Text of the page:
PARIS — Mobile satellite services provider Iridium Communications’ request that U.S. regulators loosen requirements for deorbiting the current Iridium satellite constellation will still permit the company to bring down all of its satellites within a few years of their retirement, company officials said.

And for most of the satellites, the post-retirement deorbit plan remains what it was from the start: They will be lowered to an elliptical orbit low enough to force them into the atmosphere to burn up within months, not years.

The U.S. Federal Communications Commission (FCC), which licenses Iridium’s operations, approved part of the company’s deorbit modification request for as many as 10 satellites, and rejected the request for similar dispensation for the entire 66-satellite constellation. Company officials said they have no problem with the FCC decision.

McLean, Virginia-based Iridium operates a fleet of 66 satellites, plus spares, in a circular orbit some 778 kilometers in altitude.

All the satellites are well beyond their planned retirement dates, but most still have more than enough fuel to accomplish the original deorbiting obligation. Iridium had promised the U.S. government that it would send the retiring satellites into an elliptical orbit with a perigee of 250 kilometers, from which they would be pulled by atmospheric drag into a destructive re-entry after having been “passivated” to eliminate stored energy sources such as charged batteries.

The deorbit plan is part of a broader, if only intermittently followed, suite of recommendations by the Inter-Agency space Debris Coordination Committee (IADC), a grouping of spacefaring nations, to mitigate the accumulation of space debris. Iridium’s exposure to space debris issues was driven home in 2007 when one of its satellites was struck by a retired Russian spacecraft, causing a large cloud of debris.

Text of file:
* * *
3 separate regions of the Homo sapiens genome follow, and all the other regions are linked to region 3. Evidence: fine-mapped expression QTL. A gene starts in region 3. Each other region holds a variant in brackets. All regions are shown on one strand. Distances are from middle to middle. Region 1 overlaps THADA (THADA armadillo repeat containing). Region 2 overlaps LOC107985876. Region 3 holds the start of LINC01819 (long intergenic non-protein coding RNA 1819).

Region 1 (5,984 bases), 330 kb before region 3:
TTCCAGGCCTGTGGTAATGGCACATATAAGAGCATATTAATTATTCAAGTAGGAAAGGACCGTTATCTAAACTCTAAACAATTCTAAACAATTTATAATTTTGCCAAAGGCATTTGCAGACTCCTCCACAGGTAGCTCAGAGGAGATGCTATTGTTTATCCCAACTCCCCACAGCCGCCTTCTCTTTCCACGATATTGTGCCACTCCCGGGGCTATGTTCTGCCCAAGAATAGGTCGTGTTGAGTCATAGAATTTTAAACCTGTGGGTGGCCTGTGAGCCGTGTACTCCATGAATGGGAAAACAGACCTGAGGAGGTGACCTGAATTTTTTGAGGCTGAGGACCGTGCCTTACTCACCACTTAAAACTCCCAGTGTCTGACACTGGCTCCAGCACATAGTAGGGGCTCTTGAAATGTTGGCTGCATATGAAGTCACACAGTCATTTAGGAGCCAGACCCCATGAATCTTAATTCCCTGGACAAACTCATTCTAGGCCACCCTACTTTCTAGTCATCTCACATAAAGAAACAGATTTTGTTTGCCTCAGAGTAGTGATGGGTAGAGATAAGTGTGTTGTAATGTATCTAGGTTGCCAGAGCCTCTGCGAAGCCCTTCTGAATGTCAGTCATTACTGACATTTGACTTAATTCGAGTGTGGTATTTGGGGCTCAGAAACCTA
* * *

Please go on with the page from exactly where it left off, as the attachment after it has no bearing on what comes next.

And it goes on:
IADC guidelines advise operators of satellites in low Earth orbit, typically below 1,000 kilometers in altitude, to passivate their vehicles on retirement and place them into orbits from which they would re-enter the atmosphere within 25 years.

Given the large size of the Iridium constellation, the company and the FCC have set higher standards for Iridium.

Iridium plans to launch a second-generation constellation starting in mid-2015, with all 71 second-generation satellites to be in orbit by late 2017. As soon as the second-generation satellites are in place, the first-generation constellation will be deorbited, with the possible exception of a few spacecraft to be used as spares, Iridium has told the FCC.

But Iridium has said that for between seven and 10 first-generation satellites that have shifted orbital planes to fill coverage gaps, the remaining fuel will be insufficient to get them to the target 250-kilometer-perigee orbit.

Iridium asked the FCC to approve a new deorbit plan that would allow all first-generation satellites to be sent only to a 600-kilometer-perigee orbit. The company said even this higher orbit would assure atmospheric re-entry much quicker than 25 years.

Iridium Chief Operating Officer S. Scott Smith, in a Sept. 11 interview here during the World Satellite Business Week organized by Euroconsult, said that given the Iridium satellites’ drag coefficient, the time it would take to re-enter the atmosphere from 600 kilometers would be between three and 10 years, and perhaps far less.

Smith said Iridium was drifting the last of its in-orbit spares to an operating plane. Assuming the second-generation constellation stays on schedule, the first generation of satellites will be deorbited, most to the 250-kilometer orbit, in a short period of time in 2017.

In its July 31 decision, the FCC said seven Iridium satellites currently have insufficient fuel to get to the 250-kilometer orbit. These satellites, plus as many as three more likely to be in that condition in 2017, will be left to decay from 600 kilometers.

Smith and Iridium Chief Executive Matt Desch, in a separate interview, said the company has received all U.S. shipping and launch licenses needed to send the first two second-generation satellites to Russia for a June 2015 launch aboard a Russian-Ukrainian Dnepr rocket operated by ISC Kosmotras of Moscow. The shipment is expected to occur 45 days before the launch. The tensions between Russia and Ukraine, and between Russia and the West, have had no effect on the launch campaign, Smith and Desch said.

The Iridium second-generation satellites, 81 of them including spares, are being built by a team led by Thales Alenia Space of France and Italy. Orbital Sciences Corp. of Dulles, Virginia, is handling final integration and testing, and the satellites will ship from Orbital’s facility in Gilbert, Arizona.

Peter B. de Selding was the Paris bureau chief for SpaceNews.